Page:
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Connecting generations through art

Through a collaboration with TimeSlips’ Tele-Stories and the Brown County Aging & Disability Resource Center (ADRC), 12 college students were partnered with elders to learn from one another and celebrate with an art presentation. Pictured are Aubrey Laux, second from right, and her collaborator “Jacki,” center, presenting their Tele-Stories partner “Nancy,” second from left, with an apron. Dr. Rebecca Meacham photo
Through a collaboration with TimeSlips’ Tele-Stories and the Brown County Aging & Disability Resource Center (ADRC), 12 college students were partnered with elders to learn from one another and celebrate with an art presentation. Pictured are Aubrey Laux, second from right, and her collaborator “Jacki,” center, presenting their Tele-Stories partner “Nancy,” second from left, with an apron. Dr. Rebecca Meacham photo

By Gracelyn Giese

Contributing Writer

BROWN COUNTY – Art has always been a uniting force that brings people of different backgrounds together, and the English students at UW-Green Bay are utilizing this ability.

Through a collaboration with TimeSlips’ Tele-Stories and the Brown County Aging & Disability Resource Center (ADRC), 12 college students were partnered with elders to learn from one another and celebrate with an art presentation.

TimeSlips is a nation-wide organization that hosts Tele-Stories, which is “a series of calls provided to isolated/under-connected seniors that spark creativity and facilitate meaningful engagement” explained Jackie Kostichka, Milwaukee-based program manager and certified trainer for TimeSlips.

She said that the overall goal of this wide-reaching project is to “provide added, meaningful creative engagement opportunities for people who lack them, increase positive connections with isolated seniors and share the creative outputs with people in their community and beyond.”

With these goals in mind, professor of writing, English and humanities Dr. Rebecca Meacham chose to collaborate with TimeSlips and the ADRC a second time for her English 309 Co-Creative Writing class.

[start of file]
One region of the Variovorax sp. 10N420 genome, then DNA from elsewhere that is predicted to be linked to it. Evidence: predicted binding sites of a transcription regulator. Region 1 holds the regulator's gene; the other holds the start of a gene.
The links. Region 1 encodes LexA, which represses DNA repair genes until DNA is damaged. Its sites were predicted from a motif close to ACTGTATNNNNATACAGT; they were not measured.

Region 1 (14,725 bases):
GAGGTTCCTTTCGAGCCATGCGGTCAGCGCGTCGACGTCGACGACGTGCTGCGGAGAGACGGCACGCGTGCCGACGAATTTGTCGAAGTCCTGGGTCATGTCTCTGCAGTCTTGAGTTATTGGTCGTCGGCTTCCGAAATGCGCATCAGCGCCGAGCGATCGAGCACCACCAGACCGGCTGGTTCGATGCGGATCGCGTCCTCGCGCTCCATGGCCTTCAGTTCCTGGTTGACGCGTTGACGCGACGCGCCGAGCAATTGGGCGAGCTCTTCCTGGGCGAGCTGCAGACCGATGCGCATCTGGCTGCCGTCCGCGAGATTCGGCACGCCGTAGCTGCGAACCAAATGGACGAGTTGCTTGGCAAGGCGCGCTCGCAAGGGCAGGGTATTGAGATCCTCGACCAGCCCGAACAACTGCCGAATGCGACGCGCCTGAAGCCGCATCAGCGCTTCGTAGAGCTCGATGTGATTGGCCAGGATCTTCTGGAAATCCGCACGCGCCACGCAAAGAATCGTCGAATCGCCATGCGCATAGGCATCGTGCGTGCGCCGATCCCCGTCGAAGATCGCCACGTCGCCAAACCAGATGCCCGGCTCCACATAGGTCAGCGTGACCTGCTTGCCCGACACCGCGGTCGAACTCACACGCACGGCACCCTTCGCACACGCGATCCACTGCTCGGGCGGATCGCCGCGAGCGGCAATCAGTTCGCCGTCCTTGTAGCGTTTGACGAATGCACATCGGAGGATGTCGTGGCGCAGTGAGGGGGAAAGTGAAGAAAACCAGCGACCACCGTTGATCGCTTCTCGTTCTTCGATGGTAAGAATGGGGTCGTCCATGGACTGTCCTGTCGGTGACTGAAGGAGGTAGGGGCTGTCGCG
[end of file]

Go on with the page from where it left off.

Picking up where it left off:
Explaining the process Dr. Meacham said, “During [the spring] semester, my 12 students partnered with elders at the ADRC for a month of conversations, then created gifts of art and writing from those conversations.”

Reflecting on the student experience, Dr. Meacham said “Students often say that working with TimeSlips is the most meaningful—and in some cases, impactful —classroom experience they have at UW-Green Bay. They learn to listen, engage, be curious, and engage the creativity—and dignity—of people of all ages and backgrounds. It takes us all outside ourselves.”

One of the students who participated in the course was Aubrey Laux, a rising senior.

She enrolled in the course out of curiosity about what co-creative writing would be.

Laux reflected, “It was very wholesome and inspiring. It felt like we were all close and connected, both through class and calls, and like everyone around us was open and happy to be there.”

Laux and her collaborator, “Jacki,” partnered to make an apron for “Nancy” to celebrate her volunteer work in the kitchen at the ADRC.

“This was a great experience that shows how communication and connection can change the world,” Laux said.

UW-Green Bay is a verified creative community of care through TimeSlips and will host further Co-Creative Writing classes with collaboration between TimeSlips and the ADRC.

To learn more, visit timeslips.org.

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